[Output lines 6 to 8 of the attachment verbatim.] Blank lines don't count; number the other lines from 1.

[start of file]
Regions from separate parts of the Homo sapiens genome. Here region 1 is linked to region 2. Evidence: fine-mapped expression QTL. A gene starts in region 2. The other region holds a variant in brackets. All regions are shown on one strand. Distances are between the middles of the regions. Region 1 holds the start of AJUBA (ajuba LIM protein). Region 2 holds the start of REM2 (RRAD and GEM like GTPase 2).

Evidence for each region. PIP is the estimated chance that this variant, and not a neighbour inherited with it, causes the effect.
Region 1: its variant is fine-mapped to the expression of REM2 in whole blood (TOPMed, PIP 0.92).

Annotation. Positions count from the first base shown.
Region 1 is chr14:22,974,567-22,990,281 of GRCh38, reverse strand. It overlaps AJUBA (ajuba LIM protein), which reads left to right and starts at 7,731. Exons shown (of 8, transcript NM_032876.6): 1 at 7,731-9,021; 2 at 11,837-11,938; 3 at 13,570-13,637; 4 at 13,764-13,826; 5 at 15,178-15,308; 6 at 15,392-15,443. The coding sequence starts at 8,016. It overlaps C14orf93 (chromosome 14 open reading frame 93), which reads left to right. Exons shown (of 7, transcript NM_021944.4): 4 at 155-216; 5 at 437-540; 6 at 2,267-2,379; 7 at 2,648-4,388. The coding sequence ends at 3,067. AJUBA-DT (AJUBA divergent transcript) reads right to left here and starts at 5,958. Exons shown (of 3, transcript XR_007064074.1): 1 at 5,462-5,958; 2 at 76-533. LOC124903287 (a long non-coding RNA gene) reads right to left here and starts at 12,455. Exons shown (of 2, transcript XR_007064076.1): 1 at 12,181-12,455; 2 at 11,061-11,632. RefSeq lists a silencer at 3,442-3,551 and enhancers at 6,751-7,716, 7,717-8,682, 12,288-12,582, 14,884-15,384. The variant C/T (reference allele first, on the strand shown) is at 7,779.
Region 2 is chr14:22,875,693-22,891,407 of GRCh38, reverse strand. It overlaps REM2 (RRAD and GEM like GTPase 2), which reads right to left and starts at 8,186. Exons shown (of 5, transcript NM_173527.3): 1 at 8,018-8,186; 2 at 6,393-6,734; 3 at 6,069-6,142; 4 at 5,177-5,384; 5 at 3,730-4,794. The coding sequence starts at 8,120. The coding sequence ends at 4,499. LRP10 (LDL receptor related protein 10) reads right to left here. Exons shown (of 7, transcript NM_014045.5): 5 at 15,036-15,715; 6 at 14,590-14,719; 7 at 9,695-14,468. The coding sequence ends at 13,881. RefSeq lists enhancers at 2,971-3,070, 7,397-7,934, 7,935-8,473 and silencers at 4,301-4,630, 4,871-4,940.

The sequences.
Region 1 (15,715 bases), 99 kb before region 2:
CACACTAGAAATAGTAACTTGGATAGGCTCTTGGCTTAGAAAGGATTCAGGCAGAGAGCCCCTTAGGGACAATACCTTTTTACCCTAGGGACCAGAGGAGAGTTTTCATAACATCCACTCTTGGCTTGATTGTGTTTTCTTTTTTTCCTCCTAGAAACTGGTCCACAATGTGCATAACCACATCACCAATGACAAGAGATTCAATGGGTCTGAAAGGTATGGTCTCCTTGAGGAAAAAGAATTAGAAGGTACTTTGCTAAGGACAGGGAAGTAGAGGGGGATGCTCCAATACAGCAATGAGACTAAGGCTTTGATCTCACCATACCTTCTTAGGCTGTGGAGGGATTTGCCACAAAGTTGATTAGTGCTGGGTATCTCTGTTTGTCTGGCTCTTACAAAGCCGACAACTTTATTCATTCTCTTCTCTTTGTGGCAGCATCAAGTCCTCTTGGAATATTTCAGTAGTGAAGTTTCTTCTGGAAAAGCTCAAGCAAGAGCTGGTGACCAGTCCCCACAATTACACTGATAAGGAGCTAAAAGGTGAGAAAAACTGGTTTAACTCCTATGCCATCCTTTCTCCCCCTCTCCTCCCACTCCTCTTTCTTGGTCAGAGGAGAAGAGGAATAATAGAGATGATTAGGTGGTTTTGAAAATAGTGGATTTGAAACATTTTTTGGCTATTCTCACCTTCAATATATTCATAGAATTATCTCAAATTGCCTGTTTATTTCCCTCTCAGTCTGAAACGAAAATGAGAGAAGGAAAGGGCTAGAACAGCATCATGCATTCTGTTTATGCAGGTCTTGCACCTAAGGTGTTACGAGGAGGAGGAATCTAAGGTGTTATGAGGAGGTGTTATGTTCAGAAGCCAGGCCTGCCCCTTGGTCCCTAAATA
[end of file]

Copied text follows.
Region 2 is chr14:22,875,693-22,891,407 of GRCh38, reverse strand. It overlaps REM2 (RRAD and GEM like GTPase 2), which reads right to left and starts at 8,186. Exons shown (of 5, transcript NM_173527.3): 1 at 8,018-8,186; 2 at 6,393-6,734; 3 at 6,069-6,142; 4 at 5,177-5,384; 5 at 3,730-4,794. The coding sequence starts at 8,120. The coding sequence ends at 4,499. LRP10 (LDL receptor related protein 10) reads right to left here. Exons shown (of 7, transcript NM_014045.5): 5 at 15,036-15,715; 6 at 14,590-14,719; 7 at 9,695-14,468. The coding sequence ends at 13,881. RefSeq lists enhancers at 2,971-3,070, 7,397-7,934, 7,935-8,473 and silencers at 4,301-4,630, 4,871-4,940.

The sequences.
Region 1 (15,715 bases), 99 kb before region 2: